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Cryptocurrency Is Harder to Launder Than Fiat Currency

Cryptocurrency is Harder to Launder Than Fiat Currency

Bitcoin is a tool for terrorists and money launderers. At least that’s what your elected officials believe. When western leaders are pressed for their thoughts on cryptocurrency, that’s invariably the first sound bite to leave their lips, followed, occasionally, by a begrudging acknowledgement that “the underlying blockchain technology has potential”. But as the case of the $400 million of NEM stolen from Coincheck last week shows, laundering huge amounts of cryptocurrency is surprisingly hard. Laundering fiat currency, on the other hand, is extremely easy when you know how.

Also read: New Research: Laundering of Illicit Funds Less than 1% of Bitcoin Transactions

Coincheck, NEM and the Curse of the Tainted Crypto

Cryptocurrency is Harder to Launder Than Fiat Currency
Coincheck’s glum president at a press conference on Friday.

After successfully extracting over $400 million of NEM from Coincheck’s hot wallet last week the hackers must have been ecstatic. In a single transaction they had pulled off the biggest digital heist of all time. Those smug grins swiftly gave way to frowns however as the thieves pondered the best way to offload their ill-gotten gains.

In the real world, there is no blockchain to monitor the movement of U.S. dollars in real-time. Laundering cash in small amounts is as easy as walking into a casino, and in larger amounts easier still if you have a cash-based business for that express purpose. But on the web, the blockchain sees and records everything, making it easy for observers to monitor the movement of stolen funds as they are disbursed. In the last few days, the NEM hackers have started moving their haul, but are encountering major difficulties in finding an exchange that will accept it.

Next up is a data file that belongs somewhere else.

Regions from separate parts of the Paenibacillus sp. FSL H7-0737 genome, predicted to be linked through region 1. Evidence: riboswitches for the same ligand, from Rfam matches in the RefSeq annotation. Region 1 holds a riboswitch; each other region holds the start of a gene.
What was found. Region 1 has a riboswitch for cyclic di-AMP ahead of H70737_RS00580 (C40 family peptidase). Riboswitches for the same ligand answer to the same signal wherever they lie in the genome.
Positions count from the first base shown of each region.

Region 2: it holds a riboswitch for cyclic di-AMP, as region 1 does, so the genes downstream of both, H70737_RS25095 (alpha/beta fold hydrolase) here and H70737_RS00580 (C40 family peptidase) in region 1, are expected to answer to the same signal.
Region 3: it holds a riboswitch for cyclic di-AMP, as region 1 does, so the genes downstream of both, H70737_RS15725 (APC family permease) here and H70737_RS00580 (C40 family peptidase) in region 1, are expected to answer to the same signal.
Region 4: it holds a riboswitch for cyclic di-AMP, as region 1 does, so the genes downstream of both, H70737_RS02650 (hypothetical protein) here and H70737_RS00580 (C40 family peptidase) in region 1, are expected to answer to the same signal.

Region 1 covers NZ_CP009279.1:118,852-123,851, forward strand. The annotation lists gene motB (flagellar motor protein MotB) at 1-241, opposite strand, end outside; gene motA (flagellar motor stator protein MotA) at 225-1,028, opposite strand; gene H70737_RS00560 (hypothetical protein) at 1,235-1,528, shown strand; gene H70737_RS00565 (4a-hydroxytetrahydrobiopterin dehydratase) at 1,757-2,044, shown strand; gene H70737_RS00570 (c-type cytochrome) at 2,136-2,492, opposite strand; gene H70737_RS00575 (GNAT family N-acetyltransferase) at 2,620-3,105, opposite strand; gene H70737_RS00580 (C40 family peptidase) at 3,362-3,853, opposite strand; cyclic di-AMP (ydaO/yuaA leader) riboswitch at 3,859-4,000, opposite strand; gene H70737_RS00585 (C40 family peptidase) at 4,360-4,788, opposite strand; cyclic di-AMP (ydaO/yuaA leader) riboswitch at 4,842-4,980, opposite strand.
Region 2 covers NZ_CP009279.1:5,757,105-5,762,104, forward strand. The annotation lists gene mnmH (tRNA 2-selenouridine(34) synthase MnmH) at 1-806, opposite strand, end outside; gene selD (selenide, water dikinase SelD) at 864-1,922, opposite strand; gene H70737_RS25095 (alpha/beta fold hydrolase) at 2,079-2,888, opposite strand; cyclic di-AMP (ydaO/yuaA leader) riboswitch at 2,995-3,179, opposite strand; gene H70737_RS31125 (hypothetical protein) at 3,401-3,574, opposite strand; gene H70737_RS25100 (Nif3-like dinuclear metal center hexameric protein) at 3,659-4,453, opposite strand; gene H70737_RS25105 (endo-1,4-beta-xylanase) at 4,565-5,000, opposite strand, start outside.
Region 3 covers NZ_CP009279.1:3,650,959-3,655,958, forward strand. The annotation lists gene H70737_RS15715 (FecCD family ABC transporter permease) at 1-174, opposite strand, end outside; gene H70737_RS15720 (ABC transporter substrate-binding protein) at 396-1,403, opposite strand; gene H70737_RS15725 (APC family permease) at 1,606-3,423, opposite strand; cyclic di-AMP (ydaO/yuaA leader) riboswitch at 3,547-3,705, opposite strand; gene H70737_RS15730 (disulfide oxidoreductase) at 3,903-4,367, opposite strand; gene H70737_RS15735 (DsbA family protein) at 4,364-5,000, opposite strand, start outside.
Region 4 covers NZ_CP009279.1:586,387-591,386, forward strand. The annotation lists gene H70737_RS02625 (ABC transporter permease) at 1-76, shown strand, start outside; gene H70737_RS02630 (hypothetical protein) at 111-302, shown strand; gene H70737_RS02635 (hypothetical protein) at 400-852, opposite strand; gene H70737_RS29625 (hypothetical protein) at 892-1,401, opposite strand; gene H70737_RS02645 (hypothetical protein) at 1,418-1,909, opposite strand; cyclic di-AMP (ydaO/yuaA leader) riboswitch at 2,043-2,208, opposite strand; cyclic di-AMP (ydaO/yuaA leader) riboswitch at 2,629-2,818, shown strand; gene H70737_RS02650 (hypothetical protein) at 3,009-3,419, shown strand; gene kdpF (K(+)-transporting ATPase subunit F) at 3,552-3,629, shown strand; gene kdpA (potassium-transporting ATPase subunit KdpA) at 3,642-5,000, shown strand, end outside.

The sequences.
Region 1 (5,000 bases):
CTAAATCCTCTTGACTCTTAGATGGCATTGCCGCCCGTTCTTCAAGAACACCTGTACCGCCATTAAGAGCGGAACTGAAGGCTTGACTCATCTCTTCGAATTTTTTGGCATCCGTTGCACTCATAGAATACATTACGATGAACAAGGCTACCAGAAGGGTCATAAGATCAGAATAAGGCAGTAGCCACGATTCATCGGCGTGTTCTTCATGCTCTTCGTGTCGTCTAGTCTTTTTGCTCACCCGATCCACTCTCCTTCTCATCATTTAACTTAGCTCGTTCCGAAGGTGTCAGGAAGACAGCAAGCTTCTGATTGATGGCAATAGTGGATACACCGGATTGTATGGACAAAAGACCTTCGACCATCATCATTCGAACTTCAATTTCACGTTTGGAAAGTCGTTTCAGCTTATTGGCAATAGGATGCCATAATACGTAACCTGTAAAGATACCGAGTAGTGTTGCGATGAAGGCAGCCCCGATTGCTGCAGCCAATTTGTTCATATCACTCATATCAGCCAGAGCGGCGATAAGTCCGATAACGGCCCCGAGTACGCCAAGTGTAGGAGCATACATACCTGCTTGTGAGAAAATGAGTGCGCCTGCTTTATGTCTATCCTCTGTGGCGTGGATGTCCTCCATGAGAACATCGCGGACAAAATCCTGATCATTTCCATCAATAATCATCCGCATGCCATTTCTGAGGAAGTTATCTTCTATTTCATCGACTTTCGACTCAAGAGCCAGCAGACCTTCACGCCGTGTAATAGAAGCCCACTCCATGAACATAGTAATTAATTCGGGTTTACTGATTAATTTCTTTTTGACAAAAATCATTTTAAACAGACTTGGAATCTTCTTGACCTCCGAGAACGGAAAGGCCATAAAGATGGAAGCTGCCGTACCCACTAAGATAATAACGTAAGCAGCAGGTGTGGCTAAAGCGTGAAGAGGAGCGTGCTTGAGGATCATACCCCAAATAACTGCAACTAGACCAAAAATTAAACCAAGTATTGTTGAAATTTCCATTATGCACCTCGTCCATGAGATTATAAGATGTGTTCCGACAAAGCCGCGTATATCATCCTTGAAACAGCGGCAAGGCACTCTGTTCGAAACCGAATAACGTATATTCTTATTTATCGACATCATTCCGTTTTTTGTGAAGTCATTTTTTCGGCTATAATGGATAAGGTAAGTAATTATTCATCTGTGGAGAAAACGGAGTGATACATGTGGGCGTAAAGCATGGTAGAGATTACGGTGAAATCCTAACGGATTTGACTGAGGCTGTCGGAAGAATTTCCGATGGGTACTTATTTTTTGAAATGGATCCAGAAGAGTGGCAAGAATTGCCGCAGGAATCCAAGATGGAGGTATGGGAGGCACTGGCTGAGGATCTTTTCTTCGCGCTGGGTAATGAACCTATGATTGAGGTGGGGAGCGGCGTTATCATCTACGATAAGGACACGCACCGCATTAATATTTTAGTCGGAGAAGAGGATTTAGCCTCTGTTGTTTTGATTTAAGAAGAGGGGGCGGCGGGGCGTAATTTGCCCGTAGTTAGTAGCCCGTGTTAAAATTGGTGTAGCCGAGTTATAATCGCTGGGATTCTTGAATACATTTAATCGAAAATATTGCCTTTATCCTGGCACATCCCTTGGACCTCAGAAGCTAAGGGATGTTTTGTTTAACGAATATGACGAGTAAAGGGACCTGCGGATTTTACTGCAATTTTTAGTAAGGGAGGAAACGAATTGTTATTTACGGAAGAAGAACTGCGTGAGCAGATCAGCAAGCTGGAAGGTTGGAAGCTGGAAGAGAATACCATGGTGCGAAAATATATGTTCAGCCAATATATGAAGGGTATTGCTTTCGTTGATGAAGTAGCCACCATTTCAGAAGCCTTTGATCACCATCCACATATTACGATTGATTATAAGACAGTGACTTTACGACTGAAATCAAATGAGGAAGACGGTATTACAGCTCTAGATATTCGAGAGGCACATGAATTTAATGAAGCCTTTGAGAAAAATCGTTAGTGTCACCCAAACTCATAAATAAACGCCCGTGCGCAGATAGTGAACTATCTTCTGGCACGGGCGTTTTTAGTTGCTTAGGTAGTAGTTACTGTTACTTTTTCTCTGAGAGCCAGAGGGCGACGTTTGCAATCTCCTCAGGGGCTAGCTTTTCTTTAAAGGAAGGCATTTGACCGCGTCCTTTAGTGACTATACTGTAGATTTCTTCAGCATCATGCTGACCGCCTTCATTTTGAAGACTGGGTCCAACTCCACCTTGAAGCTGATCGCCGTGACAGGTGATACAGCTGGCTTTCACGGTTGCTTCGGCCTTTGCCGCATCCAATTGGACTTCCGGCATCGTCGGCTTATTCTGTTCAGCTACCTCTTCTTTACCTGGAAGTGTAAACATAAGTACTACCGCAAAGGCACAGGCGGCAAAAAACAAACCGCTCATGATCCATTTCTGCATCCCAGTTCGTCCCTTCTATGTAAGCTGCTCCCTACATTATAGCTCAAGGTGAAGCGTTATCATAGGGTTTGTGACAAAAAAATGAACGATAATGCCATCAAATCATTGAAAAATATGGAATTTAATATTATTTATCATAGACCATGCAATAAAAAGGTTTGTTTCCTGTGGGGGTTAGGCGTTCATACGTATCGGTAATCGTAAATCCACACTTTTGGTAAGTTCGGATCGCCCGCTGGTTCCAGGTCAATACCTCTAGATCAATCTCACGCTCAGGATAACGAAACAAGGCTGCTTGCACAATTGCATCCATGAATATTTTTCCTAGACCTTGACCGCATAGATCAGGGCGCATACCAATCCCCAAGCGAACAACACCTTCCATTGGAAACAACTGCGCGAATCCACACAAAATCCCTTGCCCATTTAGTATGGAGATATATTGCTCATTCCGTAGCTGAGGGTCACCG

Blacklisted on the Blockchain

In the wake of the Coincheck hack, NEM elected not to issue a hard fork to isolate the stolen coins and render them worthless. Instead it began contacting exchanges with the wallet address the stolen currency was sitting in, seeking to have it blacklisted. With 33 exchanges accepting NEM deposits, the hackers shouldn’t be short of options in theory. However, only eight of these recorded NEM trading volume of over $1 million in the last 24 hours. Laundering the proceeds, even if the hackers are able to find an exchange that will take them, could take some time. NEM’s Jeff McDonald told Reuters: “[The hackers are] trying to spend them on multiple exchanges. We are contacting those exchanges”.

Cryptocurrency is Harder to Launder Than Fiat Currency

In an effort to avoid scrutiny, the hackers have begun breaking the coins down into 100 XEM batches (currently worth around $55) in new wallets. Dividing 500 million coins into 100-coin bundles – even if automated – is a laborious process. It’s likely that some of the stolen NEM will enter circulation one way or another, but the chances of even 1% of the proceeds being laundered in such a manner seem remote. “I would assume that they are going to get away with some of the money,” conceded McDonald.

Laundering Crypto is Hard